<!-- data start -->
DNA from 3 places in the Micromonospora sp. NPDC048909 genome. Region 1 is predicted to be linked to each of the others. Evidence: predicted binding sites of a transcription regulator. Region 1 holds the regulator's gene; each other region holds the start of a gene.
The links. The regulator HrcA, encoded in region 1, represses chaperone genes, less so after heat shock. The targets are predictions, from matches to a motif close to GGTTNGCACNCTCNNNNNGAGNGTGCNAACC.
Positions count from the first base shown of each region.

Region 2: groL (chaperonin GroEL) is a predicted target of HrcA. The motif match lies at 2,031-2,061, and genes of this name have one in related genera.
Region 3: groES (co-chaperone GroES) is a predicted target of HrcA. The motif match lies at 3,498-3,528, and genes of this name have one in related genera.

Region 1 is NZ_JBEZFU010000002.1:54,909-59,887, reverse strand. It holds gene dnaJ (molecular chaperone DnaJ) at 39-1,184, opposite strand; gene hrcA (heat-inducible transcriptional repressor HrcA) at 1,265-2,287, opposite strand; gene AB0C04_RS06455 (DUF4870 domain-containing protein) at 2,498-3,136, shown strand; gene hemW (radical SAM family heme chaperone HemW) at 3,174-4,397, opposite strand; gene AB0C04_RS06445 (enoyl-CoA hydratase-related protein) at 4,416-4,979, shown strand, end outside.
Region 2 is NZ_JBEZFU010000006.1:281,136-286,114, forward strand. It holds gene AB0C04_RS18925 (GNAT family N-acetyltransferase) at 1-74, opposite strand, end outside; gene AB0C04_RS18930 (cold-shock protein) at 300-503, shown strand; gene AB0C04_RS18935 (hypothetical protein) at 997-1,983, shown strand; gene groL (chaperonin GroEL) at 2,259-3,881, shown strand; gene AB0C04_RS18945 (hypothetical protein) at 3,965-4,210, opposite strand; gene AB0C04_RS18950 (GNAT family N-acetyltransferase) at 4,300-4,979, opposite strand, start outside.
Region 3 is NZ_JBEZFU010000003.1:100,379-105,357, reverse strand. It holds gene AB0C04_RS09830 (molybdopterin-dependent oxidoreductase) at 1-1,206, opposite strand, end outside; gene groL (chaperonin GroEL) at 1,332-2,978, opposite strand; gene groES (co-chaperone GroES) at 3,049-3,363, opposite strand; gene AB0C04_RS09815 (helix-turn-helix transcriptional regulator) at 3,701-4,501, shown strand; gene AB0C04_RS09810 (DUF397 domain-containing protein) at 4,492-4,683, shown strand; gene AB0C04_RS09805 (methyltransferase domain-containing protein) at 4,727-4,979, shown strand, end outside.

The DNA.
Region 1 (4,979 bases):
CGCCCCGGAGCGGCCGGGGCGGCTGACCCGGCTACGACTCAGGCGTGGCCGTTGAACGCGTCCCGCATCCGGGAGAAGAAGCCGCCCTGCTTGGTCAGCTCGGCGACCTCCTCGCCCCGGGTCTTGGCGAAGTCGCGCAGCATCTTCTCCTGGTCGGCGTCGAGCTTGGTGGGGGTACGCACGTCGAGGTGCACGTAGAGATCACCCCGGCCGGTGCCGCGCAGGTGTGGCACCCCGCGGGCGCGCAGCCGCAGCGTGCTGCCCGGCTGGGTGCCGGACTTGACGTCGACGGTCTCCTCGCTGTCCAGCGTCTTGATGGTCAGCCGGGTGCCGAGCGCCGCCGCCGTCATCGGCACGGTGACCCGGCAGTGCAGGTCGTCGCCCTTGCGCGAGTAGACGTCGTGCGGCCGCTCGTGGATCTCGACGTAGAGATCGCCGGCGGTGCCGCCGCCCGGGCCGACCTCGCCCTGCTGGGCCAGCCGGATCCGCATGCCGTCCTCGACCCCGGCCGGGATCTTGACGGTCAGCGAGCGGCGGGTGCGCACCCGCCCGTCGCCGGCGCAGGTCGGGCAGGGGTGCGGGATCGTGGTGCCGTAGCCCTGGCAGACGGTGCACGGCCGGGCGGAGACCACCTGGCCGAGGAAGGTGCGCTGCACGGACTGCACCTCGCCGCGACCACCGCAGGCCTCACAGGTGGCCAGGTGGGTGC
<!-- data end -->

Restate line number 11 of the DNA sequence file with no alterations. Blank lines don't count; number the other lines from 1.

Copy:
CGCCCCGGAGCGGCCGGGGCGGCTGACCCGGCTACGACTCAGGCGTGGCCGTTGAACGCGTCCCGCATCCGGGAGAAGAAGCCGCCCTGCTTGGTCAGCTCGGCGACCTCCTCGCCCCGGGTCTTGGCGAAGTCGCGCAGCATCTTCTCCTGGTCGGCGTCGAGCTTGGTGGGGGTACGCACGTCGAGGTGCACGTAGAGATCACCCCGGCCGGTGCCGCGCAGGTGTGGCACCCCGCGGGCGCGCAGCCGCAGCGTGCTGCCCGGCTGGGTGCCGGACTTGACGTCGACGGTCTCCTCGCTGTCCAGCGTCTTGATGGTCAGCCGGGTGCCGAGCGCCGCCGCCGTCATCGGCACGGTGACCCGGCAGTGCAGGTCGTCGCCCTTGCGCGAGTAGACGTCGTGCGGCCGCTCGTGGATCTCGACGTAGAGATCGCCGGCGGTGCCGCCGCCCGGGCCGACCTCGCCCTGCTGGGCCAGCCGGATCCGCATGCCGTCCTCGACCCCGGCCGGGATCTTGACGGTCAGCGAGCGGCGGGTGCGCACCCGCCCGTCGCCGGCGCAGGTCGGGCAGGGGTGCGGGATCGTGGTGCCGTAGCCCTGGCAGACGGTGCACGGCCGGGCGGAGACCACCTGGCCGAGGAAGGTGCGCTGCACGGACTGCACCTCGCCGCGACCACCGCAGGCCTCACAGGTGGCCAGGTGGGTGC